Two dogs pawing at the outside of my tent was how I started the day but it was good that I was up bright and early and ready for another day of riding through the steppe.
About 40km down the road from where I camped there was a café, so for anyone reading this riding from Aral you’re looking at around the 120km mark before you can find a place to eat. I stopped at the café in order to get some breakfast.
When I first arrived in Kazakhstan I stopped one day at a café and ordered two fried eggs. I decided at that time to take a picture of it on my phone so that in the future I’d simply be able to get it out and show people what I wanted. I did the same here with the guy at the café and even held up two fingers to indicate I wanted two eggs. He returned about ten minutes later with a bowl containing no less than SIX fried eggs and some kind of fried meat lying on the top of it! I did my best to work my way through the six eggs but it was hard going.
The next drinks stop was a further 75km down the road.
I had to contend once again all day with constant head and cross winds, it seems that as soon as the roads improve the wind turns against me. I’m now in Aktobe province and since I crossed over the border the road surface has improved dramatically. They even have specified rest stops where you can find a toilet (not the nicest, but it’s a toilet) and a kind of bus shelter which has tables and chairs for you to sit at. There are even signs indicating when the next one will be. I stopped at one such stop and cooked up a massive bowl of pasta late in the afternoon. I’m trying to avoid eating at cafes along the way if at all possible as my stomach has still not really come to terms with the local food.
Okay....so not every road is perfect!
I arrived at the turn off to Irgiz after about 125km. There is no need to go to Irgiz and besides it’s a 25km ride so a round trip of 50km. The crossroads has everything you need; a couple of cafes which also sell lots of different snacks. I settled upon the first one I came across and met a very nice lady who was watering the small patch of grass at the front of the restaurant. I explained to her that I’d ridden my bike from China and was looking for a place to stay. She invited me into the restaurant and told me I could store the bike inside. I was at this point still unsure of whether I could sleep there or not.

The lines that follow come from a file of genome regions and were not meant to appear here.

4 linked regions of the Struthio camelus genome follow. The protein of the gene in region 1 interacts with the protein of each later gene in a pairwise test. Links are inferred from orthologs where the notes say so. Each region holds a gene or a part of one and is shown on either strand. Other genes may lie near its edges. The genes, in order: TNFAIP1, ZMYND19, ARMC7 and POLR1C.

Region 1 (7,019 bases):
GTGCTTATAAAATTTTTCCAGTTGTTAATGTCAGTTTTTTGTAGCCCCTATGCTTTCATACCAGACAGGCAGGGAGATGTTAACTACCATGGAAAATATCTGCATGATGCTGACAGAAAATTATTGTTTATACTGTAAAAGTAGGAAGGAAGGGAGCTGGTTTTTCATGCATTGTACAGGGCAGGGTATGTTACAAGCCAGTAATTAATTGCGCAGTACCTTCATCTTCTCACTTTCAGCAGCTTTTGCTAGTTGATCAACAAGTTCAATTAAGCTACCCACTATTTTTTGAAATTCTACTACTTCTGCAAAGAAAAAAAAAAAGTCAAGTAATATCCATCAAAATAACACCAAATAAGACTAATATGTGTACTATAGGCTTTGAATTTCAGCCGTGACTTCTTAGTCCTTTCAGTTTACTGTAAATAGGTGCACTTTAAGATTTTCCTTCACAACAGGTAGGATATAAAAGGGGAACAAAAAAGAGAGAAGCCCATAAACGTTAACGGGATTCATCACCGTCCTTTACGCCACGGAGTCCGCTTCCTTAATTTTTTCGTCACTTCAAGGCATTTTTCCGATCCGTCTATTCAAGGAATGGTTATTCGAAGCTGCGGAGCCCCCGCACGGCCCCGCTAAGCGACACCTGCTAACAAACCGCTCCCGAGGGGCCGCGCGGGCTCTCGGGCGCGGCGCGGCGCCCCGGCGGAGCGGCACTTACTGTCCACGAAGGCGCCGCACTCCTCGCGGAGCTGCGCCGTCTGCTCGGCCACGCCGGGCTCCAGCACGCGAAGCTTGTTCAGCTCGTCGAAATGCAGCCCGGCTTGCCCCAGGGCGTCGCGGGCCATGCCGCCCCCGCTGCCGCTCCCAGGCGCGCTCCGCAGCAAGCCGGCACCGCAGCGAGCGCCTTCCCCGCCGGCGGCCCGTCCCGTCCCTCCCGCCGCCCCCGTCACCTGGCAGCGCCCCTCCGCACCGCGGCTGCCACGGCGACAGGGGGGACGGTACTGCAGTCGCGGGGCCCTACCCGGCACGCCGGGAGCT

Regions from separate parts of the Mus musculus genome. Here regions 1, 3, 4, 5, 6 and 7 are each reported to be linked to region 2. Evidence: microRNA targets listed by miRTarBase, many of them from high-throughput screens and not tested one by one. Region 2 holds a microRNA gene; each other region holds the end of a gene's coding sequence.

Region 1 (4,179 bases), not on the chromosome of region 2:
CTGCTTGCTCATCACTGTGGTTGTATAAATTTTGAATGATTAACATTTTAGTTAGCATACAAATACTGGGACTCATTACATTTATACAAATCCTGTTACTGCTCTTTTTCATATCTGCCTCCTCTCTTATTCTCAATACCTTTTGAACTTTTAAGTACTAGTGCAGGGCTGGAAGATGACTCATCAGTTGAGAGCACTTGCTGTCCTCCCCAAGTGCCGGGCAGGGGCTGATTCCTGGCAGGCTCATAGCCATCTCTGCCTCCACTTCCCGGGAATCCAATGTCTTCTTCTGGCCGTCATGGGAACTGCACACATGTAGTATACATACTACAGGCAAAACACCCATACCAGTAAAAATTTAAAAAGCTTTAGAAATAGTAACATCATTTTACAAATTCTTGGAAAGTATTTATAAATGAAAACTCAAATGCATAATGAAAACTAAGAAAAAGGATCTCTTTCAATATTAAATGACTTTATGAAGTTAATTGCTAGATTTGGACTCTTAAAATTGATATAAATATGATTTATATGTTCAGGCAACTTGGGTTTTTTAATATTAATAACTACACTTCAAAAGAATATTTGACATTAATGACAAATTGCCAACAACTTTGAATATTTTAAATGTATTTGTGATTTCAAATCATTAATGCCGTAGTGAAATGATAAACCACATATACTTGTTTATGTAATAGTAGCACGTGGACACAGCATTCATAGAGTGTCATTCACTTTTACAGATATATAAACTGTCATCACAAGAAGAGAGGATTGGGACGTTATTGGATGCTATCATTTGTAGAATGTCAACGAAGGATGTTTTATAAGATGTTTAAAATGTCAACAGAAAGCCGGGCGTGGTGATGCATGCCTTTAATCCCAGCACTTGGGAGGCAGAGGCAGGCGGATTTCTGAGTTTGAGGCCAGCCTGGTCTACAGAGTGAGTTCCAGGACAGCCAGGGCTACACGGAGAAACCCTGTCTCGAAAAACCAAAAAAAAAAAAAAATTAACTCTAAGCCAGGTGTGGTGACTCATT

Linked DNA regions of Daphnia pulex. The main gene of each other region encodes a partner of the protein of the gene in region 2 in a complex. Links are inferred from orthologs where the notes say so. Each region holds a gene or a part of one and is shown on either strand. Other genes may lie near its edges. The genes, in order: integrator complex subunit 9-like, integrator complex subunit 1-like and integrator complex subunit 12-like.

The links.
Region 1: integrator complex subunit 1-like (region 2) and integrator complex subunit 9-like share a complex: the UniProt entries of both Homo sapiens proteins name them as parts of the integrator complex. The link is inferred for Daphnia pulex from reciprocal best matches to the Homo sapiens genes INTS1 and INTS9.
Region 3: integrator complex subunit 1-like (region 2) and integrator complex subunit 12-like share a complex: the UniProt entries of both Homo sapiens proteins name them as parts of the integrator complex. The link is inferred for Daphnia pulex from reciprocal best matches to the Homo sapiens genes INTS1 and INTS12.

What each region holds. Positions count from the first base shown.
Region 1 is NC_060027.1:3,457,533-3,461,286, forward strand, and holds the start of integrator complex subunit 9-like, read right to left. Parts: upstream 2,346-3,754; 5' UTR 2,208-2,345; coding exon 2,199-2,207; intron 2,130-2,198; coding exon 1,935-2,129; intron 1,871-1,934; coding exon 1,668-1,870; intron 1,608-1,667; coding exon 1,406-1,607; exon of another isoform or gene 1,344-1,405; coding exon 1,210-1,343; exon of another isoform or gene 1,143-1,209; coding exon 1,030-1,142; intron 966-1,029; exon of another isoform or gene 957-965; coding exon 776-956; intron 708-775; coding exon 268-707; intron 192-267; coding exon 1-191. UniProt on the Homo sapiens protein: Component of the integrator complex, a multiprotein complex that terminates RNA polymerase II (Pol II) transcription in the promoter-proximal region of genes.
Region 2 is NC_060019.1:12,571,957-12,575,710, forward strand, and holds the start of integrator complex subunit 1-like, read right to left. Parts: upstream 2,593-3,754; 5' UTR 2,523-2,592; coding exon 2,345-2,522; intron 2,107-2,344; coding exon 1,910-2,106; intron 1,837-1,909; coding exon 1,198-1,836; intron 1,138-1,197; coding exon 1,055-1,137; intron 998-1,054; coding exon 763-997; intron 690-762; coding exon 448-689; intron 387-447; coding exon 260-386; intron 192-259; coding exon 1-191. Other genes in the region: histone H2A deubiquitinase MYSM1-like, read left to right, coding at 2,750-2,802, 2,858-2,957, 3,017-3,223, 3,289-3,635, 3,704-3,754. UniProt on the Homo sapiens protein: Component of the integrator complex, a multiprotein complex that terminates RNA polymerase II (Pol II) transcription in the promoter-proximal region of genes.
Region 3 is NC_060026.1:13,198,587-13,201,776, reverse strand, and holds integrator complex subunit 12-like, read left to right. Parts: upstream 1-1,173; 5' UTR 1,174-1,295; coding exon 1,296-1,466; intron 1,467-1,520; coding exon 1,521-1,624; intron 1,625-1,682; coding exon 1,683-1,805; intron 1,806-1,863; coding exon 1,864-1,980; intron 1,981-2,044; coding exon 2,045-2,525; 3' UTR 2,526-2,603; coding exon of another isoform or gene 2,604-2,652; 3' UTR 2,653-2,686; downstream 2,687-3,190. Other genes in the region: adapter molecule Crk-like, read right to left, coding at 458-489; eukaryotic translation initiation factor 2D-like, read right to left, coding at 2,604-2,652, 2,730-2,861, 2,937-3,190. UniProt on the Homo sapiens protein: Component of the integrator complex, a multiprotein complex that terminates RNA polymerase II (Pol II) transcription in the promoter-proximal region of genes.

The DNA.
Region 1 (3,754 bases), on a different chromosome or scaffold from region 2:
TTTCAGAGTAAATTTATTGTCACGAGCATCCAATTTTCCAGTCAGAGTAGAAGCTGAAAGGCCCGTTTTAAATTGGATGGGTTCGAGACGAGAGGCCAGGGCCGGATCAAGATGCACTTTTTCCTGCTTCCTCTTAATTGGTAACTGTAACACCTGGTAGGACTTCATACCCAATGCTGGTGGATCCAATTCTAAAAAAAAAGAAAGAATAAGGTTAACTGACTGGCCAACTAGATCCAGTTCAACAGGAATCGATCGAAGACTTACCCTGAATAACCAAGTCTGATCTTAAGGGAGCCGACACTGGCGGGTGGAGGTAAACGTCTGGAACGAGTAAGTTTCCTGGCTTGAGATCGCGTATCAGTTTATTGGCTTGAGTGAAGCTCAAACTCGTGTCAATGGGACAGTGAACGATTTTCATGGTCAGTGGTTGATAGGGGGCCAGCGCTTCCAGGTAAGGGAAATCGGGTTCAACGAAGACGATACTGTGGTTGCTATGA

I decided against the offer of a meal in the café and instead settled for a cup of tea, crisps and chocolate, a meal for champions if ever there was one. The café was really quite nice and there was even Yuri Geller on TV doing some very elaborate magic trick in Russian which seemed to go on for a good hour or so.
As I sat watching local TV three motorbikes pulled up outside, I could see from the flags proudly displayed on the back of their jackets that they were from Poland. It turned out that they were also looking for a place to sleep for the night. One of the guys Anton came inside because he spoke Russian but the lady at the café obviously said it wasn’t possible for the to sleep there. I introduced myself to Anton and found out that they were riding from Poland through Kazakhstan, then into Mongolia and then back into Russia. I explained to him what I was doing and he was quite surprised and said he’d be back later with the two other guys to chat more about it over a beer.
From right to left, Anton, Marek and Pavel
Good to his word they came back an hour later saying that they’d found a place just next to this café where they could stay the night. As it was unclear whether I could stay here or not they invited me to go and stay with them and after a quick discussion in Polish agreed that they’d like to pay the 500T (about two pounds) for me to also sleep there. I know it’s not a lot of money but it’s just once again another sign of the kindness I’ve witnessed along the way. They’d come back to this café as the other one is Muslim and therefore doesn’t serve alcohol. Having sunk a couple of beers and chatted about our respective journeys I headed back to the other café with Anton, Pavel and Marek and they showed me their motorbikes. They looked so much more complex than my very simple bicycle.
Home for the night.
On arrival I had anticipated the prospect of another long evening doing nothing by myself but in the end had the real pleasure of meeting my new Polish comrades.